For a more effortless and secure experience on our site, please consider updating your browser

NZMCA call to court action on councils approach to freedom camping bylaws

April 11, 2014
NZMCA call to court action on councils approach to freedom camping bylaws

The New Zealand Motor Caravan Association (NZMCA) say they had no option other than to initiate a Judicial Review legal challenge to the Thames-Coromandel District Councils freedom camping bylaws.

The NZMCAs legal counsel, Chen Palmer sought a Judicial Review of the legality of Thames-Coromandel District Councils freedom camping related by-laws.

The two-day Judicial Review is set to be heard at the Hamilton High Court on April 15 and 16.

NZMCA President Bruce Stanger urges as many NZMCA members as possible to attend the review.

This hearing is a vital aspect of our long battle to protect the rights of New Zealanders to freedom camp responsibly, he said. On behalf of our members, the Board has committed considerable resources to ensuring that councils by-laws comply with the spirit and intent of the Freedom Camping Act 2011.

For the most part, local authorities have responded positively to this approach and Bruce Stanger says the NZMCA has built strong relationships with many councils throughout NZ in respect to not only their freedom camping by-laws but also in the uptake of the NZMCA's Motorhome Friendly Scheme.

Thames-Coromandel District Council, however, has been one of the very few exceptions and eventually left us no option but to initiate this Judicial Review, Bruce Stanger said.

The Thames-Coromandel District Council in the North Island of New Zealand is seated in the town of Thames. It is located in the region around the Firth of Thames and Coromandel Peninsula, to the southeast of Auckland.

The Waikato Times reports that - TCDC Mayor Glenn Leach said the NZMCA should be working with the council, not against it. A lot of money is being spent going to court when they know we're already going down the track of reviewing the bylaw; they are taking us to court on a bylaw that is being replaced, Leach said.

TCDC is developing a new freedom camping bylaw in an attempt to thwart the negative environmental effects of freedom camping.

NZMCA sign of responsible campers
NZMCA sign of responsible campers

Feedback from the Council Summer Bylaws Campaign - Freedom Camping stated issues around freedom campers included rubbish, human waste, fire risk and anti-social behaviour.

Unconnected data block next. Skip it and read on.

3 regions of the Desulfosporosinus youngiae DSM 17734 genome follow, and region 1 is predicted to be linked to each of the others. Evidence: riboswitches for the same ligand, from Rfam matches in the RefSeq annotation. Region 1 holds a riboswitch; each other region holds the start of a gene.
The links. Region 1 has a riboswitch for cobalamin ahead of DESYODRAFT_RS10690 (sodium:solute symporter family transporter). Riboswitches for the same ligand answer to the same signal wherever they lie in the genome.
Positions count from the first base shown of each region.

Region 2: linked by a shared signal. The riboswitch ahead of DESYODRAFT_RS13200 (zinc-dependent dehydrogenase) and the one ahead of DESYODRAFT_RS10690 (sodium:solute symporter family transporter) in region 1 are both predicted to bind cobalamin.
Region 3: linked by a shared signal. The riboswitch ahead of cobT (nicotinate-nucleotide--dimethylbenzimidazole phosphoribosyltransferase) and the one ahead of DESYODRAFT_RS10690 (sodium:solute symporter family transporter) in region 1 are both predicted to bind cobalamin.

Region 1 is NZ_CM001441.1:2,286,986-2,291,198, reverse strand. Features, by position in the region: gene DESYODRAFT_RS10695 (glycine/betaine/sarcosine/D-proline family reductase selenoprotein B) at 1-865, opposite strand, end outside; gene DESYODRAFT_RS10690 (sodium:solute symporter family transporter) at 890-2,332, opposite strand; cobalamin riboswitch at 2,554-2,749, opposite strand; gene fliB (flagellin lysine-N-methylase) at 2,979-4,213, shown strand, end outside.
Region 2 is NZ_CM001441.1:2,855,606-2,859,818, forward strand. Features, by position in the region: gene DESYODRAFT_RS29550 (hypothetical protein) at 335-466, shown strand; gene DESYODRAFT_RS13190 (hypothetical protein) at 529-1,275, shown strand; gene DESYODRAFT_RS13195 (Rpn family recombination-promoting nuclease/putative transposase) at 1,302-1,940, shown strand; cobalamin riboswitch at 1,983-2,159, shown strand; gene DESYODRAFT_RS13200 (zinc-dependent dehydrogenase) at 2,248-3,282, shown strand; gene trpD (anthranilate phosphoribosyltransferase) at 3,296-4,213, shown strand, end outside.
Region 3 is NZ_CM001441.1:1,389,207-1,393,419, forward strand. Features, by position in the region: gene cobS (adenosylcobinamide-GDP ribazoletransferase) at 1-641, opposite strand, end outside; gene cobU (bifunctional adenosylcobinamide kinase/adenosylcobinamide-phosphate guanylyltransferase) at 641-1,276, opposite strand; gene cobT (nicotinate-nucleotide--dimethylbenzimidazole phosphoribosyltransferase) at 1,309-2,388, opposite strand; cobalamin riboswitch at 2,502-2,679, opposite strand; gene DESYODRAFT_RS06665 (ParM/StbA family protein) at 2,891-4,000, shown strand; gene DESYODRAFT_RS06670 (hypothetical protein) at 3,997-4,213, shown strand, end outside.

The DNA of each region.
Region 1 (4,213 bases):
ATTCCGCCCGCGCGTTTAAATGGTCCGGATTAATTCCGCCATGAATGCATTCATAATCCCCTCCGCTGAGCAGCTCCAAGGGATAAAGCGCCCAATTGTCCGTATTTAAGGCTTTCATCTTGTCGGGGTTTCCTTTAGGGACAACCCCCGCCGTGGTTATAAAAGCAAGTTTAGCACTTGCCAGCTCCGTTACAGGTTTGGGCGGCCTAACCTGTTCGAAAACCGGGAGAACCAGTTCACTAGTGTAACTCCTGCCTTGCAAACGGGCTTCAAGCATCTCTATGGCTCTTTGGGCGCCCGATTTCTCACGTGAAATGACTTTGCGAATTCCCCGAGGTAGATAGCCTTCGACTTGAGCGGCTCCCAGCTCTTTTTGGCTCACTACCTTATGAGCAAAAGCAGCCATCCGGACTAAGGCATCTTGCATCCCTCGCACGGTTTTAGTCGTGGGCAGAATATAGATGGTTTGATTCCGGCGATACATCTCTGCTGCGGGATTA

Leach said he didn't want the Coromandel Peninsula to be turned into a septic tank for an indulgent few. TCDC's current bylaw allows freedom camping in a self-contained vehicle on any council-controlled public land - except in areas where the council specifically prohibits freedom camping.

Freedom campers cannot stay longer than one night and non-self-contained freedom campers are advised to stay in commercial campgrounds, holiday parks and Department of Conservation campgrounds.

Leach said the council had feedback from residents asking why they didn't allow non-self-contained freedom campers to simply park by a public bathroom. I use the example that if you feed one seagull, 50 [seagulls] will come and expect to be fed.

He said he believed those areas would be inundated with campers, The Waikato Times report said.

In a Facebook posting on Jan 8 NZMCA says: Shocking Fact: Out of a combined 65 free parking

sites in the Thames/Coromandel Central Bay of Plenty areas, only ONE site allows pets. If you

happen to have a pet with you, you are barred from parking overnight.

Motorhome at Christchurch show.
Motorhome at Christchurch show.

The Hauraki Herald reports that in August 2011 the New Zealand Government introduced new freedom camping legislation that allows freedom camping in all areas except where a council specifically prohibits freedom camping.

According to a TCDC press release, a council can also choose to allow freedom camping in some areas so long as campers comply with a set of conditions.

The legislation means that freedom camping is permitted in all local council areas unless a council prohibits or restricts it in specific places.

Our Paradise suits its  owners
Our Paradise suits its owners